Skribe’s Postcards: A Special Delivery

Skribe fans know his minimalist approach.  He makes huge music and art with so few raw materials.  He kicks at a ratty old hi-hat cymbal and bass drum fashioned out of a battered suitcase while he yanks tunes out of yard sale guitars or a canjozookie, an 8-stringed creature made from an old oil can.  He plays a kazoo. skribe canjo-zookie It might look like an accident but it sounds like the sorcerer’s apprentice has enchanted a music store.  His sound and his vibe enchanted enough people to crowdfund his entire 2014 album, Less is More.  How one guy makes that much music is magic indeed!

In December of 2016, Skribe released Postcards, a collection of eight songs with him backed by a full band.  It’s exactly the album many of his fans already heard in their heads.  Anyone who has caught him live has seen plenty of high-test musicians lined up to jam with him and been treated to some obscenely good collaborations.  On Postcards, Skribe takes a road trip with all his musical buddies riding shotgun.  And from the first notes, you’re along for the ride.  This is a fun album!  And if you’re not careful, you might learn something too.

“Wide Awake,” the first track, is about insomnia.  You, fellow traveler, follow his imagination “…through the ceiling into outer space” and back again to the central questions of life.  How does he answer them?  He seeks “…the unturned stones still on the old frontier.”  The music buzzes and reverberates and sounds like infinity.  Six instruments include electric guitar, vibraphone and electric carillon.  After a few listens, you may actually dream about scenes from this song.  It won’t disturb your sleep but it might make you hum in the daylight.  It’s the new sound of ancient wisdom and wondering.

The deep thoughts continue on track two.  Yet “Common Ground” reminds us how simple life can be in the moment.  Horns and drums give the tune an international, festival kind of vibe.  He says, “…the settled heads of perfect pours rise with high demand so fill your soul or thirst for more but tonight won’t come again.”

“Home Sweet Home” would make a great rap.  Or it could have been a hit for Hank Williams.  Skribe grins that he’s gonna “…grow on you like a wicked weed.”   It’s a rambler’s tale of chasing a muse.

“Mayonnaise & Honey” is a rock song about passion.  You’ll get it.  It rocks.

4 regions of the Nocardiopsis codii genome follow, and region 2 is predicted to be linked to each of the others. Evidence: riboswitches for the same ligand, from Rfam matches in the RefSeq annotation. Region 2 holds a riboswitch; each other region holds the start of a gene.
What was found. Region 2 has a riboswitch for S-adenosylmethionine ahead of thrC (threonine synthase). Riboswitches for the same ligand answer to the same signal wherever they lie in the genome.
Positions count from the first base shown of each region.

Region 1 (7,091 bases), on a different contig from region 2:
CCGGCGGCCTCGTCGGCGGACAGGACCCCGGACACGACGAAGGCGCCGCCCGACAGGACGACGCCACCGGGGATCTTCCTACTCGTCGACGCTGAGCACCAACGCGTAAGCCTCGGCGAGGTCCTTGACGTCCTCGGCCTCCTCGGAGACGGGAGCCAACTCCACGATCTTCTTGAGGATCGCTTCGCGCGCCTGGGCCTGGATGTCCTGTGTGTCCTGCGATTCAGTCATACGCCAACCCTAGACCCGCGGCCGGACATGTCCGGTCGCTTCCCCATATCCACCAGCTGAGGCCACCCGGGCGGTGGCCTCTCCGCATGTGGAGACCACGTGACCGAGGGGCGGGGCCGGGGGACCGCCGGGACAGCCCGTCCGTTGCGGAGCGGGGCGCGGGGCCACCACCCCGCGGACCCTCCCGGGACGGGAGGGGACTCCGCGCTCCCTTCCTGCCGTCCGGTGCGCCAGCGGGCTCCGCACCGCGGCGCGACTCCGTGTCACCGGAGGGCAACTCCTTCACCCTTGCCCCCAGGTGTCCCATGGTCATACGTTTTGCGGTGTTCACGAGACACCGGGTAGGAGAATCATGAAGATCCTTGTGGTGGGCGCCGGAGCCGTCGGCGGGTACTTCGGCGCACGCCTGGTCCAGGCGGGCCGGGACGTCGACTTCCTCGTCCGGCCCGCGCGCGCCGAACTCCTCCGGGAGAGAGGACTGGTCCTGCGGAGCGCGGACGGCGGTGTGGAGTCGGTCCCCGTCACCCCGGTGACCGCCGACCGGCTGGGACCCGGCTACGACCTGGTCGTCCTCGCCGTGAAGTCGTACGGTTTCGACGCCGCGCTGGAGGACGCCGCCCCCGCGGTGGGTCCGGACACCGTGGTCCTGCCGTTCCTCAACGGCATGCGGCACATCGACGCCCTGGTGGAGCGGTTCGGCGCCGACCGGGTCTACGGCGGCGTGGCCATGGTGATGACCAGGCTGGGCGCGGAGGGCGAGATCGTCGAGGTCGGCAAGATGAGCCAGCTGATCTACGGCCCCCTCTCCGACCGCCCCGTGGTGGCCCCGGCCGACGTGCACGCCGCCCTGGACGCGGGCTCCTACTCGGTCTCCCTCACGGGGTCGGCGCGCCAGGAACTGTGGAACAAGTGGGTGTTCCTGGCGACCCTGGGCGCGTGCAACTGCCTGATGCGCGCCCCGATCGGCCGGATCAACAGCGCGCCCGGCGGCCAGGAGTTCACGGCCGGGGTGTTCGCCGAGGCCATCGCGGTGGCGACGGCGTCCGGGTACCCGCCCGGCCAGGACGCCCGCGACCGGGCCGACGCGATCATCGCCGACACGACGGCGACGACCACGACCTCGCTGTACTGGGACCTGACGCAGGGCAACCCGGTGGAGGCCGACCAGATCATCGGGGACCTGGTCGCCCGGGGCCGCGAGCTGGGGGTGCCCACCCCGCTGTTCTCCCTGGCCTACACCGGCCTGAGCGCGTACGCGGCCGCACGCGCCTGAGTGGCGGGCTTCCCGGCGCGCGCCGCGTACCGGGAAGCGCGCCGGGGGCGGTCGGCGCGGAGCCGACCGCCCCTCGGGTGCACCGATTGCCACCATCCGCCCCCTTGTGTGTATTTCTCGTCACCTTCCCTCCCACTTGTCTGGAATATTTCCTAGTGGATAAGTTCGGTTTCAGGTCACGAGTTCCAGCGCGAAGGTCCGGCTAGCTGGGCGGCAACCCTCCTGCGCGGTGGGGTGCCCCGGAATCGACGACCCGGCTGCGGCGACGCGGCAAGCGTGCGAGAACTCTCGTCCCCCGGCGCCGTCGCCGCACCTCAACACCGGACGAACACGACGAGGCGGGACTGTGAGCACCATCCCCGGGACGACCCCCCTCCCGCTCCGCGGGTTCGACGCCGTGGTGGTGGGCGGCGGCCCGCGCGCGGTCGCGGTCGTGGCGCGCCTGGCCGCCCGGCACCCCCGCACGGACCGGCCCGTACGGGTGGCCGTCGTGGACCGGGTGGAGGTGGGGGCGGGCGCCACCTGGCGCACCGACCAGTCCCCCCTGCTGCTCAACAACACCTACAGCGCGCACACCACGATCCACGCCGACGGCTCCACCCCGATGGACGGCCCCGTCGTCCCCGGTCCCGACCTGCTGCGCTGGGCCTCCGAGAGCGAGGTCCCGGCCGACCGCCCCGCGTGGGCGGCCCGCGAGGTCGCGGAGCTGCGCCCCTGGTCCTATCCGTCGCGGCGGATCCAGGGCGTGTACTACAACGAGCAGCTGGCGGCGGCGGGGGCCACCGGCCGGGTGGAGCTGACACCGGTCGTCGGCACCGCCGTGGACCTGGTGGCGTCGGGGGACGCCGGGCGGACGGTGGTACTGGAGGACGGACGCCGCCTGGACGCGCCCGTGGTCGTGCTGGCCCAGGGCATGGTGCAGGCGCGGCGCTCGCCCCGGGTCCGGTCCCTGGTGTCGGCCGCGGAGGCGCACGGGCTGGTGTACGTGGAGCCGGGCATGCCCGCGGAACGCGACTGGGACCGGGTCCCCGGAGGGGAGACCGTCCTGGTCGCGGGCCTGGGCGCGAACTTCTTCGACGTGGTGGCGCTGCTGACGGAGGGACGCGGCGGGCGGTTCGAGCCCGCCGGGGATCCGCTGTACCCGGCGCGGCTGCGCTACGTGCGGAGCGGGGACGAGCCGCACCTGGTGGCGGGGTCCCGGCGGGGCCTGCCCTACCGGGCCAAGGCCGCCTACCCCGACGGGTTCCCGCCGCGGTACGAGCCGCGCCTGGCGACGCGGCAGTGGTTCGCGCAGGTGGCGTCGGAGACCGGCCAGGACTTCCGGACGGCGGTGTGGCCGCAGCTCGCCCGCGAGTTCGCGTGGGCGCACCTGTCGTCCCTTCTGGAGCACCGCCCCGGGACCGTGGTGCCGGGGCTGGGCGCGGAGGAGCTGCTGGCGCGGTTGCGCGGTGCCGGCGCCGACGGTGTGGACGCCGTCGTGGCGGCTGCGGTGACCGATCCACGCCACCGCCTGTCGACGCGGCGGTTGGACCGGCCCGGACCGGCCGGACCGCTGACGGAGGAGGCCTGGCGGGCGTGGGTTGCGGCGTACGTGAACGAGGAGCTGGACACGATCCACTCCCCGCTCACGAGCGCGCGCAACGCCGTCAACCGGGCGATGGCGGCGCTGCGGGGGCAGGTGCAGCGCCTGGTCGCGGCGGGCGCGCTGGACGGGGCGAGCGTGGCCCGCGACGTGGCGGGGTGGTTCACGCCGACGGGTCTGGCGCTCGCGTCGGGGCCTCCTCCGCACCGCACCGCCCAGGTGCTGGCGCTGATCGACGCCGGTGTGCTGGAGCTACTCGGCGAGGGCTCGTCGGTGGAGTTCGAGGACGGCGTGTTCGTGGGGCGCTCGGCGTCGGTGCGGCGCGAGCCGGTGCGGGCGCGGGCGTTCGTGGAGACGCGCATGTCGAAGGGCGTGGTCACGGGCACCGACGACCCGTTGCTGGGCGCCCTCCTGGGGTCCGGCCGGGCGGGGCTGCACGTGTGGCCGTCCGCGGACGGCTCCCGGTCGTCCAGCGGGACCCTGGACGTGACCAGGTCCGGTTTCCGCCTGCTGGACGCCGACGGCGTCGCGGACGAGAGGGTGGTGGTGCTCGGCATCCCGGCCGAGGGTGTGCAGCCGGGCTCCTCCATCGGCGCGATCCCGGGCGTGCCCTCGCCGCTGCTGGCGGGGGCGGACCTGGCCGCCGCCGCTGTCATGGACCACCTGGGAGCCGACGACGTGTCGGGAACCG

The savory instrumental “Canned Ham Blues” is actually played on a hamjo.  Yep.  It’s a stringed instrument made from the can from a canned ham.  It’s all Skribe.

The song “M.I.Y” had its actual debut in a video Skribe submitted to the 2016 NPR Tiny Desk Concert series.  You can make it yourself.  It’s all about perspective.  In the video you actually see a tiny desk and the canjozookie.

The last original song on the record is “Partners in Crime.”  It could be a paean to his muse, his guitar, his band or his audience.  Whatever the meaning, he means it.  It’s obvious that Skribe, aka Aaron Yealdhall, is at home wherever he finds himself.  He’s enjoying looking for himself and for us.  At shows since the record’s release, he’s introduced himself saying “My name’s Aaron and I play in this band called Skribe.”

So fans can now have something in their hands that they’ve heard in their heads and hearts for a while.  Yes Aaron is Skribe but Skribe is also an idea, an entity.  It’s very Zen for garage folk.  It’s also rock, country and the blues with this big-ol’ band and high production values.  It’s the jackalope in the landscape, the wings on the vacuum tube, and the helmet on the dog.   On these Postcards, Skribe delivers some wonders of the world you will want to write home about and visit over and over.

The final song on the album is “Strangers” by Dave Davies of The Kinks, from their 1970 album Lola.  It says “Strangers on this road we are on, we are not two we are one.”  It’s a perfect fit with the journey metaphors of this album and brings us all home together.

Hello 2017: Charmed I’m Sure

Hello 2017.  I feel like you will be a momentous year for this Earth.  I vow to share all the love I have and music I can gather.  2016 took too many of my musical heroes.  But the music is still here and so are all the people it inspired.  I dedicate my work in 2017 to heroes passed, to being present and to building a future filled with inspiration.

I created a playlist of some of my most memorable shows in 2016.  I kept it to twelve songs by twelve bands but obviously I saw many more great shows and bands.  All of these bands worked their asses off to make the world a happier place and I thank them for it!  I reveled in new releases by Ton-Taun, a new musical pairing with Bjorn Jacobsen and Francois Byers and several new acts that really trip my trigger.  Yam Yam is a funk-rock band from Harrisburg that you can’t help but dig.  Bethlehem and Sad Patrick are so honest and human; they reach me on a biological level.  ovvls bbcOVVLS is an experimental psychedelic duo from Liverpool UK who blessed me with the opportunity to be their tour manager for 12 days.  I can’t look at that playlist and not feel optimistic about the future of music and the spirit of humanity!